Sunday, May 11, 2014

American Politics: The Real and the Unreal

American Politics: The Real and the Unreal
P. Schultz
May 11, 2014

            Here’s the thing: Today as I was surfing the net, I looked at a web site I have bookmarked, “The American Conservative,” where there are published essays some of which are devoted to understanding the American political order and, most importantly, its underlying principles. For example, there is one entitled, “Recovering the Founders’ Foreign Policy.” There are others devoted to distinguishing between the progressives and the founders. And they are or can be interesting.

            But they seem to have nothing to do with understanding what is really going on in America’s political arena. For example, I am currently reading a book entitled The Subversives: The FBI’s War on Student Radicals and Reagan’s Rise to Power,” by Seth Rosenfeld. In this book, which is based on a bevy of documents the author got via a Freedom Of Information Act lawsuit and interviews with participants, it becomes clear that the FBI, with the full cooperation of the established political class, not only spied on but actively sought to “neutralize” what it deemed “political radicals,” socialist, communists [allegedly], black power groups, hippies, and the New Left. In fact, the FBI planted undercover agents in some of these groups, agents who then took the lead in moving these groups toward violence, which of course was then blamed on the “radicals.” For example:

            “[J. Edgar] Hoover order his agents to investigate the TWLF [the Third World Liberation Front] on the ground that it potentially threatened internal security and civil order. But one of the strike’s most militant leaders had a long – and until now secret – history of working as a paid FBI informant. His name was Richard Aoki, and at the bureau’s direction he had infiltrated a succession of Bay Area radical organizations. He had given the Black Panthers some of their first guns and weapons training, encouraging them on a course that would contribute to shootouts with police and the organization’s demise. And during the Third World Strike, he encouraged physical confrontations that prompted Governor Reagan to take the most severe law-enforcement measures against the Berkley campus yet – ones that ultimately would have fatal consequences.” [pp. 418-19]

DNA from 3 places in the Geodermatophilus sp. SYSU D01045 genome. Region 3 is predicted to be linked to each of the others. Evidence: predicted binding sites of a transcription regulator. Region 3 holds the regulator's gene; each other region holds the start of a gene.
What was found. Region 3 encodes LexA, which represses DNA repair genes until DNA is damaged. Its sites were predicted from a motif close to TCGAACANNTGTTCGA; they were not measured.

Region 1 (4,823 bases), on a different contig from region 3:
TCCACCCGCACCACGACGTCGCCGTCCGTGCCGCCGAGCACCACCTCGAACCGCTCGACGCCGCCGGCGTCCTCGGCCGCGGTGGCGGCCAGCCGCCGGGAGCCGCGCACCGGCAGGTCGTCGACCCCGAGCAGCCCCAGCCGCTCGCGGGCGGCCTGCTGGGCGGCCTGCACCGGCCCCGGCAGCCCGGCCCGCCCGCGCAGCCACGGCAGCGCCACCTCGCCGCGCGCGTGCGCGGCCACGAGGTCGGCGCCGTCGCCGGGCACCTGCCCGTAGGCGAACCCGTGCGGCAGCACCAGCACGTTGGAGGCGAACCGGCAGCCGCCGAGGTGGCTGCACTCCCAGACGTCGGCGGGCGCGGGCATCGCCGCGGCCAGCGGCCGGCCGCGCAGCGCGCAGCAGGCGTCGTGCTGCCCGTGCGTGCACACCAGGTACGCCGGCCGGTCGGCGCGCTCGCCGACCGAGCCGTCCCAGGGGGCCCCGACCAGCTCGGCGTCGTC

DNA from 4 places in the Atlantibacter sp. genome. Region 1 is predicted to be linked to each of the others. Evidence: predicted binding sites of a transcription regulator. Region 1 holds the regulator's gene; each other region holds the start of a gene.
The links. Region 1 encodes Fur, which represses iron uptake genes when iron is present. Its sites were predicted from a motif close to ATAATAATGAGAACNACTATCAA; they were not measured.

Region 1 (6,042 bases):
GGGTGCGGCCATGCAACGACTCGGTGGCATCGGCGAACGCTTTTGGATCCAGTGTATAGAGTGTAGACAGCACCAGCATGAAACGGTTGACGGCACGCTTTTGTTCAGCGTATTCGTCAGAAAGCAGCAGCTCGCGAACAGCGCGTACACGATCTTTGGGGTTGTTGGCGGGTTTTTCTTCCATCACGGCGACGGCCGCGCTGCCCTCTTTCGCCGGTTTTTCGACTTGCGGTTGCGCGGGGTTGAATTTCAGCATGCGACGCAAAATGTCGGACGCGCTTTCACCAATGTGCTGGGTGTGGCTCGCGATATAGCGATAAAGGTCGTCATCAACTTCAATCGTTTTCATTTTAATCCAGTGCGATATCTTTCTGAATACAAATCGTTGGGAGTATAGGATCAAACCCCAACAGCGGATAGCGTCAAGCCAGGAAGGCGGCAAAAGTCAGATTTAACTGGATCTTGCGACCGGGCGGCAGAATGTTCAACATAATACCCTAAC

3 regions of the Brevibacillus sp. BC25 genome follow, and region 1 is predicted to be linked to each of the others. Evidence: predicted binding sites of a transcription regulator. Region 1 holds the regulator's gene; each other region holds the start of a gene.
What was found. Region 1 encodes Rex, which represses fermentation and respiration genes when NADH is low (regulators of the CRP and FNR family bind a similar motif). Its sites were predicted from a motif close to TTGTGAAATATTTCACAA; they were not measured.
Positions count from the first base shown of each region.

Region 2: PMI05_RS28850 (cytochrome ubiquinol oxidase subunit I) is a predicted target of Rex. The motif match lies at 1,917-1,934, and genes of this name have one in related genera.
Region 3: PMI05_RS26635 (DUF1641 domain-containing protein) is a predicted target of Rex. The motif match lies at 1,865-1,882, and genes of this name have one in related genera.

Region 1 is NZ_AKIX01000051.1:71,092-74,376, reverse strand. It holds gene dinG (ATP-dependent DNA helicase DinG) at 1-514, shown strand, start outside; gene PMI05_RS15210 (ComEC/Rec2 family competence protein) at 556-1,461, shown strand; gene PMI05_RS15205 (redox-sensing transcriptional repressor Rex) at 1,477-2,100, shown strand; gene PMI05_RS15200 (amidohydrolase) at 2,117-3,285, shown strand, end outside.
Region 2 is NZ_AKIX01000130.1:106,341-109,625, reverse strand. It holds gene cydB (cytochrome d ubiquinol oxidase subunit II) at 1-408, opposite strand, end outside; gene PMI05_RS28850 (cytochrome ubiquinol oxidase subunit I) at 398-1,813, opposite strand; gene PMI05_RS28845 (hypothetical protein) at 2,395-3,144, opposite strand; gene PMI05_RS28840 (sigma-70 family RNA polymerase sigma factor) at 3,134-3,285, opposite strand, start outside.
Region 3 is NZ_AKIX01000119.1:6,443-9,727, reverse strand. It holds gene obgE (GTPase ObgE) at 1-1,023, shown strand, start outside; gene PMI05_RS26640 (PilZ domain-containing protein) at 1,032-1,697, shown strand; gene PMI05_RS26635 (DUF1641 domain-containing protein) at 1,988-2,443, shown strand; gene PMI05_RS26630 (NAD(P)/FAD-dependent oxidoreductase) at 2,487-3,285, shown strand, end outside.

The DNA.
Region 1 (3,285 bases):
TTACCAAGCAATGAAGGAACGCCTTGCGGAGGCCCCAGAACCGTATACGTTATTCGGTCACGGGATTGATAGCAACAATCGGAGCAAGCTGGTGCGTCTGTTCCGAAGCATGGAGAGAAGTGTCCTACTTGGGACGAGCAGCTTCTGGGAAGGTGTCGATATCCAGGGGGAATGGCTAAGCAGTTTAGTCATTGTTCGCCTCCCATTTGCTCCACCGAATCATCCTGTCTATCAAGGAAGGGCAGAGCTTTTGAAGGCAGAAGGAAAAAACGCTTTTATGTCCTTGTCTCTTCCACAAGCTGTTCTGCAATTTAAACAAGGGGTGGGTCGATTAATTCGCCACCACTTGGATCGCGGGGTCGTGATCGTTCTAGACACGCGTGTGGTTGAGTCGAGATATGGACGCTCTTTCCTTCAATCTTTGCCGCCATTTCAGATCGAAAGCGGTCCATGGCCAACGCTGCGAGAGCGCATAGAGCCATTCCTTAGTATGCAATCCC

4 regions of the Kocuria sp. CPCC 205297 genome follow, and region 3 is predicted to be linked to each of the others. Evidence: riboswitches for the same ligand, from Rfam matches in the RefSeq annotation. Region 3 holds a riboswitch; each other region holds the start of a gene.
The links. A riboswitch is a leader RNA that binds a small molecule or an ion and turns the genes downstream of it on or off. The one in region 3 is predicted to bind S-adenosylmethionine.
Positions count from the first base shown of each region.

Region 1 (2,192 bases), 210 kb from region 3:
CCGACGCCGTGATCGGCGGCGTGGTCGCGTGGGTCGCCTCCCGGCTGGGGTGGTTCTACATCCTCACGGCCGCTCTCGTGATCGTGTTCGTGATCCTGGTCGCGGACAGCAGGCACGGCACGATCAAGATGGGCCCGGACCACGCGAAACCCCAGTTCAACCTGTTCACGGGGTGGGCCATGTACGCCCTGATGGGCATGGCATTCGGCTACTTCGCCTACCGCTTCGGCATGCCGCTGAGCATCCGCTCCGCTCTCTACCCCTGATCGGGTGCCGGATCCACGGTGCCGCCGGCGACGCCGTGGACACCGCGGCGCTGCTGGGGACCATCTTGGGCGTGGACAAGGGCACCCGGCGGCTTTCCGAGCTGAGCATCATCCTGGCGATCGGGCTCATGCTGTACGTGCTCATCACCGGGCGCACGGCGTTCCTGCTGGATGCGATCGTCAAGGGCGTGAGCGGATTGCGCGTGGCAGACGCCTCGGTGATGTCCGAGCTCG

So, in the 1960’s, the FBI or, more precisely, the national government was involved in activities meant to neutralize political activity that was otherwise legal that it thought would “combat perceived threats to the existing social and political order.” [p. 414] In this particular case, the FBI worked with Ronald Reagan, a man who claimed as a conservative to distrust “big” or “intrusive” government, to infiltrate and neutralize political groups that threatened the status quo. And, just as troubling, this activity had the support of the prevailing political class, both “left” and “right,” both “liberal” and “conservative.”

            What do the alleged “founding principles” of our political order have to do with any of this activity? Put differently, why should we wile away our time discussing those “founding principles” when such activities are taking place? There can be only reason, as near as I can tell: To direct attention away from these activities, to make them disappear into the background while we try to determine whether the “founders” were “progressives” or “natural law” proponents or some proponents of some other political category that has no relation to what is actually transpiring in this nation.  

            Look at this way: What sense does it make, i.e., in what way is our situation clarified by labeling Ronald Reagan a “conservative,” an opponent of big, intrusive government if he was willing to form an alliance with the head of the FBI to suppress political activity with which he disagreed? I submit such a categorization of Reagan – or any one else, even the alleged “liberals” – just obfuscates our situation. It is as if we live in the presence of giant and constantly running fog machine, which renders us almost blind when it comes to what is actually happening. And then, when something happens, say something like 9/11 or the assassination of JFK, we are shocked and we are unable to do more than shake our heads in disbelief that such a thing could have happened. And, heaven forbid, for anyone to say something like, “Well, the chickens have come to roost’ for we didn’t even know we had any chickens or that they were in danger.

            It is a most interesting state of affairs and it is nice to think that it cannot go on for very long. But I am afraid that too is as thought that the fog machine contributes to. Because as it does go on, and on, and on, it is harder and harder to persuade people that they are not in touch with reality. 

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